Human Doctors Fail To Beat Machines

Have you heard about machines doing surgeries? Well, it is turning out to be a reality. Even though we are only witnessing the beginning of an era of machines replacing doctors in hospitals, we already have some strong signs that indicate where the future of medical science is headed. Recently, a surgery conducted by a machine became big news – a machine stitched up a pig’s small intestine. It used its own intelligence, tools and vision to execute the operation. The machine was named STAR. Most interestingly, STAR did a better job compared to the human doctors who executed the same task. Thus, it is proved beyond a point that machines are going to play a big part in the future. Go here  for more information about orthopaedic surgeon

More from the inventors of STAR

STAR’s inventors are well aware of the limitations of the machine they have invented. They point out that STAR hasn’t revolutionized the field of medicine. But at the same time, they believe that STAR has covered a very significant milestone that will revolutionize the field of medicine in the long run. We cannot expect machines to replace human beings any time soon. A term like robotic hip replacement might not be an alien one in the future. You will come across ads like that everywhere, at some point in the future. But that day is really far. We all have to wait. 

Doctors don’t need to feel threatened

The latest triumph of the machine has already caught the attention of medical practitioners all over the world. But they are not worried about machines snatching their jobs away. Instead, they are hopeful that technology will evolve so much so that we will have safe technology that allows us to do operation in a very safe manner. As long as safety is given priority, a technology like this will definitely find its takers. May be we can expect a machine as a sports surgeon in the future. It is entirely possible.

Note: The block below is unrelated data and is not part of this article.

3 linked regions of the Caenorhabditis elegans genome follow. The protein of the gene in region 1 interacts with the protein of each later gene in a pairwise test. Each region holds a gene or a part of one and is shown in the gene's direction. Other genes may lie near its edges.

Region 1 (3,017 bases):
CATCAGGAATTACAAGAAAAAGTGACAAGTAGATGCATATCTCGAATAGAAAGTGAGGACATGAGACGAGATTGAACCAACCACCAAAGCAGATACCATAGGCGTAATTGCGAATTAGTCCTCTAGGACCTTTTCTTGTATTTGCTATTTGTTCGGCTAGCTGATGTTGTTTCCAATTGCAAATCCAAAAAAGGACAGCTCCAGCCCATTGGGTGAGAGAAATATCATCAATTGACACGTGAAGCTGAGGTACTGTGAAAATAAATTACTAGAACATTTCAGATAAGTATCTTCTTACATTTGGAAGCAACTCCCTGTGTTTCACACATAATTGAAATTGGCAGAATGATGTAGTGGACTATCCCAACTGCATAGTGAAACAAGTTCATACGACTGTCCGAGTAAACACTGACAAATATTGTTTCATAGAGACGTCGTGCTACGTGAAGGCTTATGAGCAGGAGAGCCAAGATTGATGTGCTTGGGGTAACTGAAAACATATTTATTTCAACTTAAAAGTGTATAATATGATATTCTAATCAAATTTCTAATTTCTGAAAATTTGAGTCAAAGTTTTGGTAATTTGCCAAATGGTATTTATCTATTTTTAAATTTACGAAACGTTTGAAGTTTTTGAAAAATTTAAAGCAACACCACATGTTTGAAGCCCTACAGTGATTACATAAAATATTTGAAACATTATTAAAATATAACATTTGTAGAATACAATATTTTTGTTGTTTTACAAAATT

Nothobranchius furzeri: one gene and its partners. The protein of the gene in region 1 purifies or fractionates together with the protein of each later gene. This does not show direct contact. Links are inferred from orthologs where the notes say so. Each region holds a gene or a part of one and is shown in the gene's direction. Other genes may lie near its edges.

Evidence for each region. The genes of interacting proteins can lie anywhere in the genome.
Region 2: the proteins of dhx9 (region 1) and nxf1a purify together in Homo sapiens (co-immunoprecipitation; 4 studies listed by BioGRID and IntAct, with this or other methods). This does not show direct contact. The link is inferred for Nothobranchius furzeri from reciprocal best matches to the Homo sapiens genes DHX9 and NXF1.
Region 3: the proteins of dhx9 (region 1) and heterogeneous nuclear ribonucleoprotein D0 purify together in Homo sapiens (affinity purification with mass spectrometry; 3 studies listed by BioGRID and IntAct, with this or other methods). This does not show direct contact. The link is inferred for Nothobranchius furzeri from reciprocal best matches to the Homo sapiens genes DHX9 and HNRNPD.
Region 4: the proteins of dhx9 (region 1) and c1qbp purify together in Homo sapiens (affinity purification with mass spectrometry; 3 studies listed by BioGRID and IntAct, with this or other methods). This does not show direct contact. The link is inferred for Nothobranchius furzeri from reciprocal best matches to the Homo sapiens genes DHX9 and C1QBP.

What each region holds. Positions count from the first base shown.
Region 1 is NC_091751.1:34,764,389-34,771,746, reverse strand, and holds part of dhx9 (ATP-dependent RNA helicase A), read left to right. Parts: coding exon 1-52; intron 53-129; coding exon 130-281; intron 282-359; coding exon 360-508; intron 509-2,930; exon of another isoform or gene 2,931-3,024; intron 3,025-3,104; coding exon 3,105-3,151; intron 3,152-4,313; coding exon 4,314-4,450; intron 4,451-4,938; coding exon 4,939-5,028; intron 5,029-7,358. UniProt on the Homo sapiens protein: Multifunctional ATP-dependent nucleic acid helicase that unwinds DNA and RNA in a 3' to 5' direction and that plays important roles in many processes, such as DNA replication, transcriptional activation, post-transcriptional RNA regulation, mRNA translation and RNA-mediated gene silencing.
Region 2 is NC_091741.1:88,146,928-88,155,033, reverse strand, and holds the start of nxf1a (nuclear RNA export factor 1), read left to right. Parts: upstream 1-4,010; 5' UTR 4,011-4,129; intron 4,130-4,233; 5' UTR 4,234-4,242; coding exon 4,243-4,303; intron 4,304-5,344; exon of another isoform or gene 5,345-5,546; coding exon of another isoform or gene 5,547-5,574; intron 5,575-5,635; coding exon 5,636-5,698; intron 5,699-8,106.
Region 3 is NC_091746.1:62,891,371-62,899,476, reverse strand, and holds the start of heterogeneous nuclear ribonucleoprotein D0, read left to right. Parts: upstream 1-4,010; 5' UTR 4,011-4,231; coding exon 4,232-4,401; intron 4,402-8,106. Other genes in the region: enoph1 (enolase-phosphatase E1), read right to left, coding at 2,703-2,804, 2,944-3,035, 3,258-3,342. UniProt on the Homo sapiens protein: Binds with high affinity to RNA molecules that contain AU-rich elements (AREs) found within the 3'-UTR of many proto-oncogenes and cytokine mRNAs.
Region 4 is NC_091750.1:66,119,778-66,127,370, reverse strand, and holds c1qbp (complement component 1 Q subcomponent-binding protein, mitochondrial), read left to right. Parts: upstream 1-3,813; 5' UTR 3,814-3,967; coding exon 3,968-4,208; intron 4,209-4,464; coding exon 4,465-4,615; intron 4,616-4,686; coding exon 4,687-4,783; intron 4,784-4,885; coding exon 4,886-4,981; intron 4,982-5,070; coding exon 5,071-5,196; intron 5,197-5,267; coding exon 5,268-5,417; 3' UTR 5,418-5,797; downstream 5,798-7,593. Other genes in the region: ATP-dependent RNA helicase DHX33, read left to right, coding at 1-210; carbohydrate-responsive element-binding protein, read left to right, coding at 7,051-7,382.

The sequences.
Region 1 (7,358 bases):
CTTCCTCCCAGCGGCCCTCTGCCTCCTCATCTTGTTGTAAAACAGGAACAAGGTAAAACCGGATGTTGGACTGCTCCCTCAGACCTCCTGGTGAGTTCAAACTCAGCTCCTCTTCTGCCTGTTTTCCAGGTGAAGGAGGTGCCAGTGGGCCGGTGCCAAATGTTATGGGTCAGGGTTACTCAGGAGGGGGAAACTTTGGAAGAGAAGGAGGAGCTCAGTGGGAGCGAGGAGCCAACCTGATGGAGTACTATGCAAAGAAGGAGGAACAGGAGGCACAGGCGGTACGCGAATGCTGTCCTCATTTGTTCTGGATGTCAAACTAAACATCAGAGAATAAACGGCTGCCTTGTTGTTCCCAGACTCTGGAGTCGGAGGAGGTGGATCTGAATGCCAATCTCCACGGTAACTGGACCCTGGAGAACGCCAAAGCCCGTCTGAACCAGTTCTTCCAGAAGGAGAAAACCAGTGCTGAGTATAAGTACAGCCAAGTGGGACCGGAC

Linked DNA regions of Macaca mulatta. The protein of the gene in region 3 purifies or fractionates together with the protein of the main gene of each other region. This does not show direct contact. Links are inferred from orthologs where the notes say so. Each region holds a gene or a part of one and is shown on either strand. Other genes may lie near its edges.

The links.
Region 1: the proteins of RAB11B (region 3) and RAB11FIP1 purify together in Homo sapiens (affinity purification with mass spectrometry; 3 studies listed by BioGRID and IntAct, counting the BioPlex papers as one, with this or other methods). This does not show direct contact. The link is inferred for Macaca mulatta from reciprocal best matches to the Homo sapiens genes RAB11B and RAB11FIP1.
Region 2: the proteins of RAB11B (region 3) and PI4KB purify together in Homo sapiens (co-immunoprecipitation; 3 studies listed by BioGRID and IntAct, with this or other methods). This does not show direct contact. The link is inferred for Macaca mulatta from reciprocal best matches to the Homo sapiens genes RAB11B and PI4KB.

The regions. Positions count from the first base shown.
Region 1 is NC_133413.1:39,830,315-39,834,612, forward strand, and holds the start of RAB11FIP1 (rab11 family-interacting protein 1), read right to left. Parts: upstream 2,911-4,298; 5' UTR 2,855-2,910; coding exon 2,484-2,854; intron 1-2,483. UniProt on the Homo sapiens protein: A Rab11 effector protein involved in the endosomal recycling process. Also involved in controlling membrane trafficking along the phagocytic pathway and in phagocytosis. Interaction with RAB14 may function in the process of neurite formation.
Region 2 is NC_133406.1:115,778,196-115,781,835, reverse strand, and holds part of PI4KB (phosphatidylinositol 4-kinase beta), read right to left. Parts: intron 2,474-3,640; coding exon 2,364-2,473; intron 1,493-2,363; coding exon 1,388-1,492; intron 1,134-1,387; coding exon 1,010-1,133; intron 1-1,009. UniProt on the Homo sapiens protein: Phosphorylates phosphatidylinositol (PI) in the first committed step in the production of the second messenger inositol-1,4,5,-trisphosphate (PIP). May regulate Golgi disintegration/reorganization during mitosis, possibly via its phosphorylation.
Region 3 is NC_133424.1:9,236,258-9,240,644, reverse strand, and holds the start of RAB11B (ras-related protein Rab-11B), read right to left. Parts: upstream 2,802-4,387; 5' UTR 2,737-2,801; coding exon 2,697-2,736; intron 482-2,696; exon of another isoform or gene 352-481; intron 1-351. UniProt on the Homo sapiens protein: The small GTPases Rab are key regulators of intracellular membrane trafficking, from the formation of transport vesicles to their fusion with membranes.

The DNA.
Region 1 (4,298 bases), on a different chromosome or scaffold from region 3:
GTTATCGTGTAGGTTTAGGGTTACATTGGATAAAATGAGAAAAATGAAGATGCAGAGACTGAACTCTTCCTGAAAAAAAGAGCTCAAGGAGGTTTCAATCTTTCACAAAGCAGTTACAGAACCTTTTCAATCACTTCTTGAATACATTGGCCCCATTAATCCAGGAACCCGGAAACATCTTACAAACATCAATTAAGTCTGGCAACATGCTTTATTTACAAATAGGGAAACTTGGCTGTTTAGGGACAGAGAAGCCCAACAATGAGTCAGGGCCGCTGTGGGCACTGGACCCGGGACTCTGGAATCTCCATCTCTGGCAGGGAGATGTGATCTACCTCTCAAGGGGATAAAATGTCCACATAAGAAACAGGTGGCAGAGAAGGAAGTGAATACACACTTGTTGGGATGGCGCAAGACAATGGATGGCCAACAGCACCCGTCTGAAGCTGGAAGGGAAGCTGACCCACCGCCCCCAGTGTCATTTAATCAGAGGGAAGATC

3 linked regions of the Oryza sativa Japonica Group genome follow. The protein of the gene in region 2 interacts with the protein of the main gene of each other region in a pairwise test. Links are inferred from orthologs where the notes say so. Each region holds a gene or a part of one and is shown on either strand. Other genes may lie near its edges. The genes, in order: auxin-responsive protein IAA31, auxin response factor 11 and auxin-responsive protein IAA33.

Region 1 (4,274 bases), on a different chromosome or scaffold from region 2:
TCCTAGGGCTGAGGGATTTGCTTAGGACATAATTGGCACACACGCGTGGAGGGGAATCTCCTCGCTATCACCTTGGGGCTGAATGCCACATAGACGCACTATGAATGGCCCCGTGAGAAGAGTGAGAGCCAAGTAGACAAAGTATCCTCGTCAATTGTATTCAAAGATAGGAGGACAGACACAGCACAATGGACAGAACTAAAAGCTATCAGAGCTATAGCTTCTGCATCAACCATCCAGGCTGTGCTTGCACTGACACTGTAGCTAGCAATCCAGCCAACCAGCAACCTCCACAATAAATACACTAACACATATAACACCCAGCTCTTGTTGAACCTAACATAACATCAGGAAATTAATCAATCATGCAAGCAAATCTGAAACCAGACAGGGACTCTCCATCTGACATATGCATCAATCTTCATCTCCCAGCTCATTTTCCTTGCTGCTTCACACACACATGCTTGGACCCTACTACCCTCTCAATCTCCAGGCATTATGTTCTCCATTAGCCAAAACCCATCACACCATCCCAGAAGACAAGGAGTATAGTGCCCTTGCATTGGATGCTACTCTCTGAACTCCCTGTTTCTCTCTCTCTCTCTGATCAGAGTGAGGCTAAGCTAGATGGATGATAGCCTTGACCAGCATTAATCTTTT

Behind the scenes

The machine was programmed to execute the procedure named intestinal anastomosis. This procedure stitches together a piece of intestines which has been cut through. The STAR was equipped to perform this operation without any difficulty. The STAR performed this procedure on ex vivo tissue in the lab first. Once they completed several trials, they finally tried it on an anesthetized pig. Human doctors were also given the same task. Finally, the stitches were compared and the positive results show that STAR’s stitches were more consistent. Also, the stitches made by STAR were more resistant to leaks. And that was the proof for the precision of machines.